Tuesday, February 22, 2011

Libya and Broadcast News

Muammar Gaddafi and Libya have been in the news the past few days. Normally when I think of Libya or Gaddafi - I think of three things:

1. The US Marines (and the shores of Tripoli)
2. Ronald Reagan ordering the bombing of Libya in response to the bombing of a West Berlin disco which killed two American servicemen
3. The 1987 movie Broadcast News where Tom's big break comes during an emergency involving a Libyan fighter pilot bombing a US base in Egypt

I was looking for the quote in the movie where they described Gaddafi as "presidential" when I came across the entire script for the movie. Last night I was hooked - I had to read the whole thing. I came away surprised.

I've seen the movie perhaps a dozen times and my take-away has always been that the movie was a defense of journalistic ethics and the demise of those ethics in modern TV media. I am not sure if it was even intentional but reading the actual script you can't come away not liking Tom Grunick. The people defending journalistic ethics come off as jerks who are more likely defending their intellectual superiority more than anything else.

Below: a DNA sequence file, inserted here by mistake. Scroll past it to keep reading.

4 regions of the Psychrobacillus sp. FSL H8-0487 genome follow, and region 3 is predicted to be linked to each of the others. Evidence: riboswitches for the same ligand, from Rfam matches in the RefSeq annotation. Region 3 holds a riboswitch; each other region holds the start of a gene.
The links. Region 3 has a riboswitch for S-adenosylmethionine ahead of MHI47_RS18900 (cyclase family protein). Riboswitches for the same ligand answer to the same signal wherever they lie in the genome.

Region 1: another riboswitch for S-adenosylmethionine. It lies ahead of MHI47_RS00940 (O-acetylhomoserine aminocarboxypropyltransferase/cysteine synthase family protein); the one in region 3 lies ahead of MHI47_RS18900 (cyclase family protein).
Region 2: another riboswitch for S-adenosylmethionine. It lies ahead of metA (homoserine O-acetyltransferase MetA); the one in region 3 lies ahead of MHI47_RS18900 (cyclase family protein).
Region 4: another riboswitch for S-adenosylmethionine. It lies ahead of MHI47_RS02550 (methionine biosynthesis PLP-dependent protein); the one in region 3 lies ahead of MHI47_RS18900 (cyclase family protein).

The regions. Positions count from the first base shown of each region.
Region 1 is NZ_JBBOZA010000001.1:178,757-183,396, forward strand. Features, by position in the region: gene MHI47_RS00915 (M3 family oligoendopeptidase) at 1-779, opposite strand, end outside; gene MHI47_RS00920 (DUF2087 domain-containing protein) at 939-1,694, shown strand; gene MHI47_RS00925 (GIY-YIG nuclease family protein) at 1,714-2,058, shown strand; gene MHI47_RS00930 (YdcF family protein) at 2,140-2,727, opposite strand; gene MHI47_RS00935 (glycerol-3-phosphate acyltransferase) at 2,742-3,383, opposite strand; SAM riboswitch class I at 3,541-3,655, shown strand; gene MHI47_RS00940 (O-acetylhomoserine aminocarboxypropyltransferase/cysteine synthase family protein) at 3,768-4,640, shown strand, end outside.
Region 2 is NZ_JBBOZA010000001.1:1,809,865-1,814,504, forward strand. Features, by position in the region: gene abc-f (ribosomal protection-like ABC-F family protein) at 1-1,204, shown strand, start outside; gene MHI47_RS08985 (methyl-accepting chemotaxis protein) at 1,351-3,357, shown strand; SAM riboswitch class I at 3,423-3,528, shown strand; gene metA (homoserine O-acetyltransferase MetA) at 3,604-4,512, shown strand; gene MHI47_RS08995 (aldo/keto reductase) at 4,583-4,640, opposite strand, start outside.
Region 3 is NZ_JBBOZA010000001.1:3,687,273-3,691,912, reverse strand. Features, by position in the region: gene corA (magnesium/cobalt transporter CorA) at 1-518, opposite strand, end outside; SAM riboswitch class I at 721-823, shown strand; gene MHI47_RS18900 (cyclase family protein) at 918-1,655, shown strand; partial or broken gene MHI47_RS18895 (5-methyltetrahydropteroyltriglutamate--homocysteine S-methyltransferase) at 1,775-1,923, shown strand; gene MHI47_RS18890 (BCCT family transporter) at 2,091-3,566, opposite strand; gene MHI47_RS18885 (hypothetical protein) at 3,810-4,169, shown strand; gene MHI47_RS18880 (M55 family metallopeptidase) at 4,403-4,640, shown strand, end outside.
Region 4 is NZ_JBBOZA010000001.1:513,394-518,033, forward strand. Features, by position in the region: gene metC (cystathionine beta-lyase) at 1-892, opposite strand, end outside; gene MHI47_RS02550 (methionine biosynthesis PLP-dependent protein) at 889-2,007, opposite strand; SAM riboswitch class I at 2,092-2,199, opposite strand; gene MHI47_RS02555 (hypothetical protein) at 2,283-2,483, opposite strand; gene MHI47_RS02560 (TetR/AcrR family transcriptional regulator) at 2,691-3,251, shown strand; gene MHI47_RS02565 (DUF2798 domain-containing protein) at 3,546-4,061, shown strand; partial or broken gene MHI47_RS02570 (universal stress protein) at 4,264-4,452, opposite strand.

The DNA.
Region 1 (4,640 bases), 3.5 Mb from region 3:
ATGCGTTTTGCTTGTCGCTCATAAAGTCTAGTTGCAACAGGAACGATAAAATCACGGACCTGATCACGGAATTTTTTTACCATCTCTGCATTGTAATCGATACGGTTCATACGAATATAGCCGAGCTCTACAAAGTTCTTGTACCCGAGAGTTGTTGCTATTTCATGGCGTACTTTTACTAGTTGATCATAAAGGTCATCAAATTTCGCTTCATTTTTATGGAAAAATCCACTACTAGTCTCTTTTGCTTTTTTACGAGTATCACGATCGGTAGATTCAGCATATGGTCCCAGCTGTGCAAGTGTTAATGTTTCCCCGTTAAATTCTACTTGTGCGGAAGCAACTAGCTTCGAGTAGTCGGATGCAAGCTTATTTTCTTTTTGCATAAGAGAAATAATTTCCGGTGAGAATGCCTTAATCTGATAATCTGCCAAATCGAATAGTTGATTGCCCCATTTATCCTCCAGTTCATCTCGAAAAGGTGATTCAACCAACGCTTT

Tom is written as everyman - except much better looking. He becomes successful not just because he's good looking though but because he's a decent person who treats people with respect. In the script Tom gets an important source of hard news because he simply treats the person nicely while Aaron (Albert Brooks in the movie) is dismissive of the person as not worth his time. While others treat the female reporter Jennifer as a tramp who slept her way to her position - Tom treats her as the girl next door. The assistant producer who is the butt of everyone’s joke he treats with respect. He’s the only one to ask the opinion of the guy who runs the editing machine. In the script Aaron is taken aback when Tom helps him because such camaraderie is foreign to him. Tom is the only decent person (besides his father) in the script.

Aaron ends up thinking Tom is the Devil because in his world the Golden Rule doesn't apply when you always consider yourself the smartest person in the room.

I couldn't help but think how much has changed since the movie came out in 1987. A Tom Grunick couldn't exist today because the role and influence of broadcast news has been so diminished. A Tom Grunick of today probably would have stayed in sports and if the movie Broadcast News came out today it would be a complete flop.

No comments:

Post a Comment